A new report by Smart Growth America highlights the growing awareness of pedestrian safety issues. Dangerous by Design 2014 lists the most dangerous cities for walking, defines the most affected demographic groups, and provides recommendations as to what can be done to mitigate the growing problem.
According to the report, which was released by the organization’s National Complete Streets Coalition, Orlando-Kissimmee, Florida, claims the title as the metropolitan area that is most dangerous for pedestrians, with Tampa–St. Petersburg–Clearwater, Florida; Jacksonville, Florida; Miami; and Memphis, Tennessee, rounding out the top five. Sunbelt cities overwhelmingly dominate the list of most dangerous cities, claiming all of the top ten spots.
The report’s scoring metric, the Pedestrian Danger Index (PDI), is adjusted for pedestrian deaths relative to the number of people who walk to work in the region. Sunbelt cities rank as especially dangerous, as these metro areas “grewin the postwar period, mostly through rapid spread of low-density neighborhoods that rely on wider streets with higher speeds to connect homes, shops, and schools—roads that tend to be more dangerous for people walking.”
More traditionally dense, older cities scored highest for pedestrian safety, with Boston-Cambridge-Quincy, Massachusetts; Pittsburgh; Seattle-Tacoma-Bellevue, Washington; and New York–Northern New Jersey–Long Island, NY-NJ-PA, having the lowest PDI scores.
Nationally, 47,025 pedestrian deaths occurred between 2003 and 2012, with a further 676,000 injuries over the same period.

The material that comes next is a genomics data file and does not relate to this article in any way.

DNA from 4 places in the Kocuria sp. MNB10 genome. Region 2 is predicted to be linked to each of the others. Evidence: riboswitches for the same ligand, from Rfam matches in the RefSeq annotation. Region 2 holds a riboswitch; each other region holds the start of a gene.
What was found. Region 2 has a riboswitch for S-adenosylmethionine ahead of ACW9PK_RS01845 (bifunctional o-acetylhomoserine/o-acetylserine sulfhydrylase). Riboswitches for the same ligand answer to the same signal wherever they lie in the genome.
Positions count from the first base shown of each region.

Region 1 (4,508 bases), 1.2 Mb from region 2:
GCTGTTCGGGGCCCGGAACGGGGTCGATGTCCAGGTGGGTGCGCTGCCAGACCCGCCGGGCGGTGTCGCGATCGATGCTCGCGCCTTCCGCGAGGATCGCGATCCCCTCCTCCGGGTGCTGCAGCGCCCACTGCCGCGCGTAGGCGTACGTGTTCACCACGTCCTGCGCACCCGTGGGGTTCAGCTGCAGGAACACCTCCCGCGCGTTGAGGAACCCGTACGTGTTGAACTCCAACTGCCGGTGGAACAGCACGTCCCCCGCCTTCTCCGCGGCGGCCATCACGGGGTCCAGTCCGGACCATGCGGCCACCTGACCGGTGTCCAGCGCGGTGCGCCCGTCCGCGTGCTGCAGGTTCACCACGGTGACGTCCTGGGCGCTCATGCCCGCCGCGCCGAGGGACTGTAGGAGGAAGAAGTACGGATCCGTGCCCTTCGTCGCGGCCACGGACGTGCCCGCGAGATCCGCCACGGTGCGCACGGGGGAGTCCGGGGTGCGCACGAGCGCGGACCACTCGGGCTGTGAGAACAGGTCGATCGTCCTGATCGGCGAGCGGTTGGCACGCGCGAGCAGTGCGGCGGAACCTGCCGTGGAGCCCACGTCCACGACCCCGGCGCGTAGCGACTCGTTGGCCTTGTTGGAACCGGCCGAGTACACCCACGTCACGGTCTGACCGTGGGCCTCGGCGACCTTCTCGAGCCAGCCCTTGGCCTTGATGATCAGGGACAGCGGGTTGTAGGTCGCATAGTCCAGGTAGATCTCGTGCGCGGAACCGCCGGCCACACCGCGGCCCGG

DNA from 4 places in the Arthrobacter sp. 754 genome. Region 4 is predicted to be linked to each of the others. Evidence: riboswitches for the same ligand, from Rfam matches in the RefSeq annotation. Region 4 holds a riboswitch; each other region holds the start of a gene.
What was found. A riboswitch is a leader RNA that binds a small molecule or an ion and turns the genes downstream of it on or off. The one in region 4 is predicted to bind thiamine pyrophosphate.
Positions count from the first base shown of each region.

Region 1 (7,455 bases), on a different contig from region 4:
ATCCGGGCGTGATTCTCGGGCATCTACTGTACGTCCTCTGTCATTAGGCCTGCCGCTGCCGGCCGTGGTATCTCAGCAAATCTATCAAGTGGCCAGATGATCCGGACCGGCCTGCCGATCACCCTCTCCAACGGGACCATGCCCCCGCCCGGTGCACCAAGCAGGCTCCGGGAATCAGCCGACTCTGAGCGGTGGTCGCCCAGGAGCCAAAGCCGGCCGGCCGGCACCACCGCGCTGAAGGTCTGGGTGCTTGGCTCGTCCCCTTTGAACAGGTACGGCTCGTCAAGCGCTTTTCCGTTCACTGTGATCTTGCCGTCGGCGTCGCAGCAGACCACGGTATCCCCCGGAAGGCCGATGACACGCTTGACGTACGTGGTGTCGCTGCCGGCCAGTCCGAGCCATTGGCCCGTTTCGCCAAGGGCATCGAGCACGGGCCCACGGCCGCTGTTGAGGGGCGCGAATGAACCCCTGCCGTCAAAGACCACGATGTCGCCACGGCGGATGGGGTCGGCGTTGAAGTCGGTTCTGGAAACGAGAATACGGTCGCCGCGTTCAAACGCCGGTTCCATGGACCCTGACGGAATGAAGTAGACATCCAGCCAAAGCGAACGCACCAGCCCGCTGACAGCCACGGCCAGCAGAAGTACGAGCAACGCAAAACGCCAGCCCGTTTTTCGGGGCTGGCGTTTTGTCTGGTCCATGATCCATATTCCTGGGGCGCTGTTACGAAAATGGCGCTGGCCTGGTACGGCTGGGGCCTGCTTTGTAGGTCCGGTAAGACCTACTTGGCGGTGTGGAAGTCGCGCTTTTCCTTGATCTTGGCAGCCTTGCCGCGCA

According to the report, the people most affected by pedestrian traffic deaths are older people and racial minorities. Older adults may have a reduced capacity to react quickly to traffic, and a lower likelihood of survival in a serious collision, which has put them at higher risk than people in other age groups. In addition, older adults “may have greater exposure to pedestrian crashes as they increasingly give up their car keys and seek alternative ways to get around,” putting them at a higher rate of risk than the younger population.
For minorities, the increased rate of pedestrian death is due to a greater percentage of trips being made by foot, as well as higher concentrations of minorities living “in urbanized areas, and in particular, suburban locations and along busy arterials routes, which are especially dangerous for pedestrians.”
The report makes recommendations on how to reduce pedestrian deaths. Improvements in street design are a key component to ensure that “the needs of all users—all ages, abilities, and modes of travel—are properly balanced, [making sure that] streets are safer and easier to navigate for everyone.” Corinne Kisner of the National Association of City Transportation Officials (NATCO) thinks that changes must be made in order to “counterbalance the legacy of street design that is heavily weighted toward rural and highway designs.”
Stephanie Seskin of Smart Growth America agrees, stressing the importance of the organization’s Complete Streets recommendations. She says, “Having a great Complete Streets policy with a comprehensive implementation plan, including specific steps to ensure Complete Streets vision are followed,” must be the first step toward reducing pedestrian deaths and injuries.